Police have a real fear that “lives will be lost” in the ongoing feud in Larne, a PSNI officer has said.
The revelation came at Antrim Magistrates’ Court where 35-year-old Stephen Paul Lynch was charged with an arson attack last Sunday.
Objecting to his release on bail, a detective constable claimed he was “involved in the UVF” and revealed that police had “real fears that if released lives will be lost”.
Standing in the dock wearing a grey T-shirt and tracksuit bottoms, factory worker Lynch confirmed that he understood the four charges against him.
Lynch, from Shanlea Drive in Larne, is charged with committing arson with intent to endanger the lives of Bill Russell and Gillian Burnett at a house on the Killyglen Road in the harbour town, wasting police time by making a false report, intimidation of Ms Burnett and two children, and making a threat to kill Mr Russell, all alleged to have occurred on April 23.
He is the second man with alleged links to the UVF in Larne to appear in court this week after Alan Cowan, 41, was granted bail at Coleraine court on Monday accused of having a butterfly knife and an extendable baton.
Lynch’s charges arise after his silver Peugeot 206 car was driven into the house and then set on fire causing significant damage to the house and gutting the car in what has been described as an “ongoing feud” in Larne.
Two other men aged 23 and 32, who were also arrested after the attack, have been released on police bail pending further inquiries.
Lodging what turned out to be an unsuccessful bail application, defence barrister Neil Moore revealed that Lynch accepted using his own car in the arson attack but denied intimidation and making threats to kill, conceding that he faces the prospect of an “undoubted” jail sentence.
A PSNI detective constable told the court that Sunday’s incident was the culmination of a “catalogue of incidents” involving Mr Russell, who claims he saw Lynch and other men close to his property in the days leading up to the arson attack when they allegedly made hand gestures suggesting the firing of a gun.
Lynch himself is alleged to have threatened him “you’re f****** dead Russell”.
In relation to the incident itself, the detective told the court police had seized CCTV footage which showed Lynch “driving his car into the front of the property” and then getting out of the crashed car.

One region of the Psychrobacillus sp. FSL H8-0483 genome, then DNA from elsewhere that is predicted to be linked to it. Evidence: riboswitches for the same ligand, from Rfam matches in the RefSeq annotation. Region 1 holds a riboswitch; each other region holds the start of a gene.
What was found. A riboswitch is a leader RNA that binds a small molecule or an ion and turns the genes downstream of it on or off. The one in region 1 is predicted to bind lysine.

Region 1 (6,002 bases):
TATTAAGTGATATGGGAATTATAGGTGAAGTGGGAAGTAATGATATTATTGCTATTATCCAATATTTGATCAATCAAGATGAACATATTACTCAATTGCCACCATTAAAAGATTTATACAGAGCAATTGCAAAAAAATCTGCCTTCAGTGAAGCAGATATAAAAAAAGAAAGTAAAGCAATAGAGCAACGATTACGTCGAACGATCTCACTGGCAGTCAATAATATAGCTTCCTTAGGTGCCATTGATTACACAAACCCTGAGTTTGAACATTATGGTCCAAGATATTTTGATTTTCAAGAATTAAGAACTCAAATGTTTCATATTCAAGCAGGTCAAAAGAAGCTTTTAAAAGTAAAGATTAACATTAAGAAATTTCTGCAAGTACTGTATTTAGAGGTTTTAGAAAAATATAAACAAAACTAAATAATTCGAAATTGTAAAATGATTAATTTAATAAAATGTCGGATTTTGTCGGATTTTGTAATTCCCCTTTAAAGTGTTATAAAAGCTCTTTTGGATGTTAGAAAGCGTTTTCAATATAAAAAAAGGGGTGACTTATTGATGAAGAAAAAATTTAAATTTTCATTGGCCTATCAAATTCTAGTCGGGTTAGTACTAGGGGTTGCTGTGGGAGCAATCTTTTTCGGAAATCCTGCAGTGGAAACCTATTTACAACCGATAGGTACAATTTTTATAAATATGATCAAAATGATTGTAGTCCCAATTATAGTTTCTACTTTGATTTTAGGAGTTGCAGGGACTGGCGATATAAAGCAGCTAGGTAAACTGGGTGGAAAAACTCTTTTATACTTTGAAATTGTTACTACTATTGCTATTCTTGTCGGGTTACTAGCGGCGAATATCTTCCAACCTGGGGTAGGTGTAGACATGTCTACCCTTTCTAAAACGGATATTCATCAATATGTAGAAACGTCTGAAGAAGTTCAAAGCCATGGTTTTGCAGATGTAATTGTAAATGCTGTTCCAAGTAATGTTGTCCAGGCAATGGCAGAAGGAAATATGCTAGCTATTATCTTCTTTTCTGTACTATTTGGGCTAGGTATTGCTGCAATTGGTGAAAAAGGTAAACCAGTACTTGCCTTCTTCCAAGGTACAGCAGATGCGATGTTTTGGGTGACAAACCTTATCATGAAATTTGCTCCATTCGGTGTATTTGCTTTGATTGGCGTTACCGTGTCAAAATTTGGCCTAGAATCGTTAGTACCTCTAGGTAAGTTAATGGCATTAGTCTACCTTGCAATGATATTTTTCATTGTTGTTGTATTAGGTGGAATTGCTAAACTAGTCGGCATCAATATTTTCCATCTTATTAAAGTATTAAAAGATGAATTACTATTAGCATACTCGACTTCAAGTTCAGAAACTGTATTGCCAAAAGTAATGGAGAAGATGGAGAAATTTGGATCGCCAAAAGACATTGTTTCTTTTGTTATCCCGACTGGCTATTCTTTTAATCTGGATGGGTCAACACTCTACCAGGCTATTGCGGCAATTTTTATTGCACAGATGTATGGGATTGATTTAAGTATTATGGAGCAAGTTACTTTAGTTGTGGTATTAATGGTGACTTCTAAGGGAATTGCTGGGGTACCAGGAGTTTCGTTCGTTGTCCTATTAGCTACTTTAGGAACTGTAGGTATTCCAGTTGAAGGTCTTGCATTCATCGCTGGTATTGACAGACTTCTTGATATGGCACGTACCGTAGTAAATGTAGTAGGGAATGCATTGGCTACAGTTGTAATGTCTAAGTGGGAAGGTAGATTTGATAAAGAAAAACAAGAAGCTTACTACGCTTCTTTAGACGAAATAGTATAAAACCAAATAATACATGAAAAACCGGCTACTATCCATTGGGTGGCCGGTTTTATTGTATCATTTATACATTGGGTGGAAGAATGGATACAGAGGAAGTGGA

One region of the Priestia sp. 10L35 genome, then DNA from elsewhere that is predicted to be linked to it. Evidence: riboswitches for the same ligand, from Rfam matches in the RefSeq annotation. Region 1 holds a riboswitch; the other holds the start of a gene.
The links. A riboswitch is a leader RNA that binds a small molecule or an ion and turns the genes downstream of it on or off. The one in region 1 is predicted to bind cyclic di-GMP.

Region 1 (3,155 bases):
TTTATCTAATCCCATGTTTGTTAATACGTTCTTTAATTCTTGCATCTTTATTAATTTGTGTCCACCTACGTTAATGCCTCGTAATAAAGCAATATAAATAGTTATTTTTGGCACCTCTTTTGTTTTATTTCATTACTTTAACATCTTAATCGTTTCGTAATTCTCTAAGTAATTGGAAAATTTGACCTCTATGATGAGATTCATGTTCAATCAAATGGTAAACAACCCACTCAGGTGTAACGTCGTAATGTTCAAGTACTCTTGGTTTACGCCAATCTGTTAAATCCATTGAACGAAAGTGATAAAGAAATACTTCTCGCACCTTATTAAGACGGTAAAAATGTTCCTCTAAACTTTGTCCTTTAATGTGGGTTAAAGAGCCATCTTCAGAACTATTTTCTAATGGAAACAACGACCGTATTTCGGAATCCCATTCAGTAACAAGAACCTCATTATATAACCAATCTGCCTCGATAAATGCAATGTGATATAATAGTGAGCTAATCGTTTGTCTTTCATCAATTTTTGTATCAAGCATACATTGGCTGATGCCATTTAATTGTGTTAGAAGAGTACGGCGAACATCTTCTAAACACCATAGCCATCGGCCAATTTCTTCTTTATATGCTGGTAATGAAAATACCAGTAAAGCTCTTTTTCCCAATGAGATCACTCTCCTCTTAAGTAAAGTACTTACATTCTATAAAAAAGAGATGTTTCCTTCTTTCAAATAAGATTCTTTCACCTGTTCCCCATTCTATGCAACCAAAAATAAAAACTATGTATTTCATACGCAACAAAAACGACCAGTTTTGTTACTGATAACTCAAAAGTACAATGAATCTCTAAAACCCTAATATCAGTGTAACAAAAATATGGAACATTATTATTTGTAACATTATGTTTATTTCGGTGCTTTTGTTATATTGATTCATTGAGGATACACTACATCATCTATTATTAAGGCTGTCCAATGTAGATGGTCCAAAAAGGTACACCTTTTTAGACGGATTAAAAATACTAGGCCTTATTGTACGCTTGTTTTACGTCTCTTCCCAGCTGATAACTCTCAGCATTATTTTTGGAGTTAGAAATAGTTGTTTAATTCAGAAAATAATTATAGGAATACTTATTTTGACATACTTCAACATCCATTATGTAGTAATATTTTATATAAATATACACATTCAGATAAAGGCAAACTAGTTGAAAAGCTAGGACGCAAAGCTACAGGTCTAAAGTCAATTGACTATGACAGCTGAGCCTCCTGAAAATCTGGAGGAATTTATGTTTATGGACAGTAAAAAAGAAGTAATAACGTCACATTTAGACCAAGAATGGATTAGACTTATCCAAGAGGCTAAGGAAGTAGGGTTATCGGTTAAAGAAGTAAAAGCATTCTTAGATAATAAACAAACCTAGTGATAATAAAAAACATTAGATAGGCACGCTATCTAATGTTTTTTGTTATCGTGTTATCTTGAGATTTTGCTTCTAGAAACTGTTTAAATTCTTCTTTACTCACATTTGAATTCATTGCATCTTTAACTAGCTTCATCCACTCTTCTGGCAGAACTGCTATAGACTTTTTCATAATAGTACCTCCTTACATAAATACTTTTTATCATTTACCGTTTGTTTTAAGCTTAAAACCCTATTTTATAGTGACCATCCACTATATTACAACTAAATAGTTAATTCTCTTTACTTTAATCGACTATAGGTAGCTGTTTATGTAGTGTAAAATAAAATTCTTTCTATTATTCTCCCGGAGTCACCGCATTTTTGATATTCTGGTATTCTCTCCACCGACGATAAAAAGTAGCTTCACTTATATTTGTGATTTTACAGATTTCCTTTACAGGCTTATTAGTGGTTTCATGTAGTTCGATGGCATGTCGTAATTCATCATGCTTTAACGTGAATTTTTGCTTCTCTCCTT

“He appears unsteady on his feet and he disappears off screen but returns and appears to shout at the property and kicks the front window,” said the officer, adding that he then sets fire to his own jacket in the front passenger footwell.
Five minutes after police received a call about the fire, Lynch called police to report his car had been stolen, she told the court.
Turning to what the officer described as a “catalogue of incidents,” she described how the couple had had their cars set on fire, there had been masked men watching their home and threatening gestures had been made towards them.
The officer revealed that Lynch is likely to face separate charges arising from him “creating a scene” at Antrim Area Hospital when he allegedly assaulted two police officers and had to be subdued using CS spray.
The detective said police also had concerns about Lynch’s own safety and under cross-examination from Mr Moore, conceded the defendant had been served with a “PM1 form” threat against his life.
She also conceded there was “no evidence” to link Lynch to any other arson attack, and that while there is no formal statement about it, Lynch’s solicitor had claimed Mr Russell had “brandished either a live firearm or imitation firearm” at the defendant.
Mr Moore said that by committing this arson attack, the father of two would inevitably go to prison and will also lose his job at Caterpillar, further revealing that his wife has lost her job as a result of this feud and has left her home town because of the threat.
Deputy District Judge Peter Prenter refused bail on the grounds of the risk of further offences and interference with witnesses.
Lynch is due to appear before Ballymena court on May 18 via video link.